Legislative Analyst Report Follows Community Demands: Says No to $250 Million Jail Proposal
For Immediate Release – Tuesday, February 23, 2015
SACRAMENTO – Earlier today, the California Legislative Analyst’s Office released its assessment of the Governor’s budget proposal for imprisonment systems spending in the 2016-2017 fiscal year, reaffirming community appeals not to divert another $250 million into jail expansion. Pointing to years of community budget analysis on a statewide and county level, as well as on the ground knowledge from organizations providing reentry and jail services, Manuel La Fontaine, an organizer with All of Us or None commented “formerly imprisoned people and community organizations have demanded since Realignment that budget resources be put into sustainable alternatives to imprisonment, not increasing jail bed capacity or building newer population-specific jails for women or people with mental health or substance use needs.”
While the recent LAO Report follows years of community-based demands not to invest in jails, the recommendations are based more in fiscal pragmatism rather than community need. Rachel Graham, a member of Critical Resistance Los Angeles, agrees with the LAO’s recommendation that the state should work to quickly close prisons such as the notoriously dilapidated prison in Norco, near LA County, but notes that “while prison closures can save California money, we must look beyond a simple monetary cost/benefit analysis. The true cost of prison expansion is the destruction of working class communities of color, communities that could benefit from infrastructural investments to their neighborhoods”. Graham went on to criticize the LAO’s report “which encourages maintaining contracts for 9000 prison beds rather than urging the immediate reduction of prison and jail populations.”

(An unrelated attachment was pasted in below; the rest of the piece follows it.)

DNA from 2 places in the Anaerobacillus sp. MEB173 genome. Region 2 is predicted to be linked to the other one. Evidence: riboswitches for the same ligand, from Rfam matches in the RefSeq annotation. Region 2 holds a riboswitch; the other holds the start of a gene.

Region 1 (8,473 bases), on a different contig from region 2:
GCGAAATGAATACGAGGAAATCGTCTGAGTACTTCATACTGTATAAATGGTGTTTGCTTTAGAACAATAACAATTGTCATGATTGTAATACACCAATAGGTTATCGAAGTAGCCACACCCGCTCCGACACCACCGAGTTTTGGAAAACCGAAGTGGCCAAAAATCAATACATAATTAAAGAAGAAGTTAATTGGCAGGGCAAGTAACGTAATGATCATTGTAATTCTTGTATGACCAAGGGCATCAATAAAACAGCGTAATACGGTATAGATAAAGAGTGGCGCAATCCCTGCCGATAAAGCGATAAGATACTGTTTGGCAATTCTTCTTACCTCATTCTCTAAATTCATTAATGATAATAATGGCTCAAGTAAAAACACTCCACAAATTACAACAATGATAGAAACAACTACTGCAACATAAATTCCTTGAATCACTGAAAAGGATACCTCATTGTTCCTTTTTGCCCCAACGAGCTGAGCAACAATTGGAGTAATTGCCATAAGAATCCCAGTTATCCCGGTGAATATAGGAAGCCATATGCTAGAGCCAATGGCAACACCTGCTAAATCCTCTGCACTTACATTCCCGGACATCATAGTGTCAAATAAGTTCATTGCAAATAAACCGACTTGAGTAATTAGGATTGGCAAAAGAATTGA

The Governor’s proposal and subsequent LAO analysis come in the wake of the San Francisco Board of Supervisors’ rejection of state funding for building a new jail, with Supervisors pointing to the need to instead invest resources into community-based mental health programs. “San Francisco has laid the groundwork for what could be done across California in making a bold statement to reject new jail construction and prioritize real solutions to address community need. If other Counties made similar considerations we could radically change the landscape of California,” said Jamie Gerber from Critical Resistance Oakland and Project What!, two organizational members of the No New SF Jail Coalition. “For instance, if LA County considered a $2.3 Billion educational plan rather than its current jail plan of this size, that would mean an investment of approximately $1 Million in funding to every LA County public school.”
“With the futures of the state’s most disadvantaged communities at stake, the state must stop funneling money into reinforcing its brutal and destructive prison system. We must begin making investments that will sustainably reduce incarceration, close prisons, and provide true opportunities for people in low-income communities to thrive,” demanded Lizzie Buchen of Californians United for a Responsible Budget, a statewide coalition working to stop prison and jail expansion, reduce incarceration, and invest in the social safety net.